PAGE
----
ABA reacts to Supreme Court rulings on immigration, juvenile sentencing

Association had submitted amicus briefs

 

    The ABA welcomed the Supreme Court’s ruling June 25 in Arizona, et al., v. United States, 567 U.S. ___ (2012), which held that federal law preempts three provisions of Arizona’s controversial immigration law, SB 1070.     

    The provisions rejected by the justices would have: made failing to comply with federal alien-registration requirements a state misdemeanor; made it a misdemeanor for an unauthorized alien to seek or engage in work in the state of Arizona; and authorized state and local officers to arrest without a warrant a person an officer had probable cause to believe had committed a crime that would make the individual subject to removal from the United States.

    The court explained that the federal government’s “broad, undoubted power over immigration and alien status rests in part on its constitutional power to establish a uniform Rule of Naturalization” and on its “inherent sovereign power to control and conduct foreign relations.”

    The court found no basis at this time for preempting a fourth provision in the Arizona law that requires officers conducting a stop, detention or arrest to make an effort to verify the person’s immigration status.

    ABA President Wm. T. (Bill) Robinson III said the ruling conforms with the ABA’s position, laid out in an association amicus brief, that immigration law and policy “are and must remain uniquely federal, with states having no role in immigration enforcement except pursuant to federal authorization and oversight.” He reiterated the ABA’s call for authorities to avoid unnecessary prolonged detention of individuals who are lawfully present in the United States when conducting immigration status checks allowed by the Arizona law.

    In the criminal justice area, the ABA hailed the June 25 Supreme Court decision in the combined cases of Miller v. Alabama, 567 U.S. ___ (2012), and Jackson v. Hobbs, 567 U.S. ___ (2012). The court ruled that it is unconstitutional to sentence juveniles convicted of homicide to life in prison without the possibility of parole.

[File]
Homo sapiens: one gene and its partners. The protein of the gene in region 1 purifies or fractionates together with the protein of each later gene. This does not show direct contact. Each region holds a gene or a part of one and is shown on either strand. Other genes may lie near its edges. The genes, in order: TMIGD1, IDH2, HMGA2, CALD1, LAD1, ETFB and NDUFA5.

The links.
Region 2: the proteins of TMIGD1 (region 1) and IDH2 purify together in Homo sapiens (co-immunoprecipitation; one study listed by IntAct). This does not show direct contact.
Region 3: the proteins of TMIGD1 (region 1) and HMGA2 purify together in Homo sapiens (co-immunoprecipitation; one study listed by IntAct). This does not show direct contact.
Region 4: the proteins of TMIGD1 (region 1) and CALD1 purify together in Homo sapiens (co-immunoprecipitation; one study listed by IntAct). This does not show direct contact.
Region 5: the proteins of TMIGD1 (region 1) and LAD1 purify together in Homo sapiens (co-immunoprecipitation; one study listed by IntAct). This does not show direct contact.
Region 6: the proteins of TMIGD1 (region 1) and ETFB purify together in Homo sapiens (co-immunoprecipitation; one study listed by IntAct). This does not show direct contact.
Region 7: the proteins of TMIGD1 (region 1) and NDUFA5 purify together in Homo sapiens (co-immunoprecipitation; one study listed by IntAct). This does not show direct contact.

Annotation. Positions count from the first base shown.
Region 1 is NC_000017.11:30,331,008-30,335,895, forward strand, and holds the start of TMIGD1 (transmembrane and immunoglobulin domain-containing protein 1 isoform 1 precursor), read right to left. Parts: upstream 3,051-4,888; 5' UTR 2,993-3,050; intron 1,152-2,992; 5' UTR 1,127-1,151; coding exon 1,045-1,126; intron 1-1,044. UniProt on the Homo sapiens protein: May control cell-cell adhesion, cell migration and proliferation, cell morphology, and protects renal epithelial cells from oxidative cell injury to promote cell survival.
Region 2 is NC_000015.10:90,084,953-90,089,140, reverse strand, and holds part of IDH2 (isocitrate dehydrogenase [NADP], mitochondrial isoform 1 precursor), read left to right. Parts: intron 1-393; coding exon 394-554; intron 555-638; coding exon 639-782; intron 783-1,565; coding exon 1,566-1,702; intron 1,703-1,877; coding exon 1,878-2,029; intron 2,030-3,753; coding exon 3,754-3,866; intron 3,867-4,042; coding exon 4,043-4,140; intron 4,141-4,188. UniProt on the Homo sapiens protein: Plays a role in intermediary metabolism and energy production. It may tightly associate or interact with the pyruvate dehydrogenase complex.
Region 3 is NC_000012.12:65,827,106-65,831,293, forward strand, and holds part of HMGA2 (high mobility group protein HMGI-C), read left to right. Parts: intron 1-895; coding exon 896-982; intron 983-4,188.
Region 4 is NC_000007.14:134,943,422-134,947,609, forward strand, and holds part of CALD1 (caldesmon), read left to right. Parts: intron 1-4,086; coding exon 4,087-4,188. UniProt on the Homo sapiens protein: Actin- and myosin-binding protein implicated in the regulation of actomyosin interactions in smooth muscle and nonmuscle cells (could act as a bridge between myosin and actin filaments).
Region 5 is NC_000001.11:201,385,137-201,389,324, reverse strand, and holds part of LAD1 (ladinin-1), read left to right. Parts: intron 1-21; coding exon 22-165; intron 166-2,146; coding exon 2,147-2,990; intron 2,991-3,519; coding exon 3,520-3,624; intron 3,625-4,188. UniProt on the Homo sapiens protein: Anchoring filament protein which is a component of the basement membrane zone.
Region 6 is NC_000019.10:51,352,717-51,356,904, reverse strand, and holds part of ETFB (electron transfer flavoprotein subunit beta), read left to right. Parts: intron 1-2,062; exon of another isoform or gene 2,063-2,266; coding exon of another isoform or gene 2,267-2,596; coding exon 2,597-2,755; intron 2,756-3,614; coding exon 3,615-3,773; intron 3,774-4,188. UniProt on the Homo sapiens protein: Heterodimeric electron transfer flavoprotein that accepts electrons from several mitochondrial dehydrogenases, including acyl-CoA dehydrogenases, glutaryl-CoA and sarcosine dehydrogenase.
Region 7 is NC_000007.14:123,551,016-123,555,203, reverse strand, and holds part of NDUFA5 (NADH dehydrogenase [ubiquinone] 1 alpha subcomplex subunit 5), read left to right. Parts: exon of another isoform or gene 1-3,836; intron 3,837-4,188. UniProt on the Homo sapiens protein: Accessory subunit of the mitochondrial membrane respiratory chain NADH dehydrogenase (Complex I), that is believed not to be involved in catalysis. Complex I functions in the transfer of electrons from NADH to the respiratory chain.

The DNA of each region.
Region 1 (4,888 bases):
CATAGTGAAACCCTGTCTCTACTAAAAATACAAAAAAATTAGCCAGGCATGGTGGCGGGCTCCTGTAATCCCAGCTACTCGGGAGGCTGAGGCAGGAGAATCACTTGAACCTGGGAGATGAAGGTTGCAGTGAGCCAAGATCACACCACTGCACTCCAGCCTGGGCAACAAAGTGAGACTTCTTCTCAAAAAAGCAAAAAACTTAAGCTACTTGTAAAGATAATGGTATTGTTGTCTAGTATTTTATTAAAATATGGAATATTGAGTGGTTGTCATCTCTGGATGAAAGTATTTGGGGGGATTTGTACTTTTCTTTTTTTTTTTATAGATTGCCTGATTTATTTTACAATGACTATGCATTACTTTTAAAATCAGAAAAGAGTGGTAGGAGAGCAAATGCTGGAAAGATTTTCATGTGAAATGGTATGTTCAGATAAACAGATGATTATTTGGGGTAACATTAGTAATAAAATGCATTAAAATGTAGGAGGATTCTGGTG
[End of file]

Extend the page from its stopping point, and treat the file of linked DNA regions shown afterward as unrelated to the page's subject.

“Juveniles are less morally culpable and more capable of rehabilitation then adults convicted of the same crime,” Robinson said in a statement following the decision. He noted that the court followed precedents in two previous decisions – Roper v. Simmons, 543 U.S. 551 (2005), and Graham v. Florida, 560 U.S. ___ (2010) – in deciding the case.

    The ABA, he said, has long maintained that the possibility of parole for juveniles will not compromise public safety or penal objectives. In an amicus brief submitted by the ABA, the association said that it is “not asserting that all juveniles should be entitled to parole, but only that they should not be denied the opportunity to be considered for parole before they die in prison.”

    In the 5-4 decision, the justices pointed out that the Eighth Amendment’s prohibition against cruel and unusual punishment “guarantees individuals the right not to be subjected to excessive sanctions” and “flows from the basic precept of justice that punishment for crime should be graduated and proportioned to both the offender and the offense.”

    The court agreed with earlier decisions establishing that children are constitutionally different from adults for sentencing purposes because their “‘lack of maturity’ and ‘underdeveloped sense of responsibility’ lead to recklessness, impulsivity and heedless risk-taking.”

 

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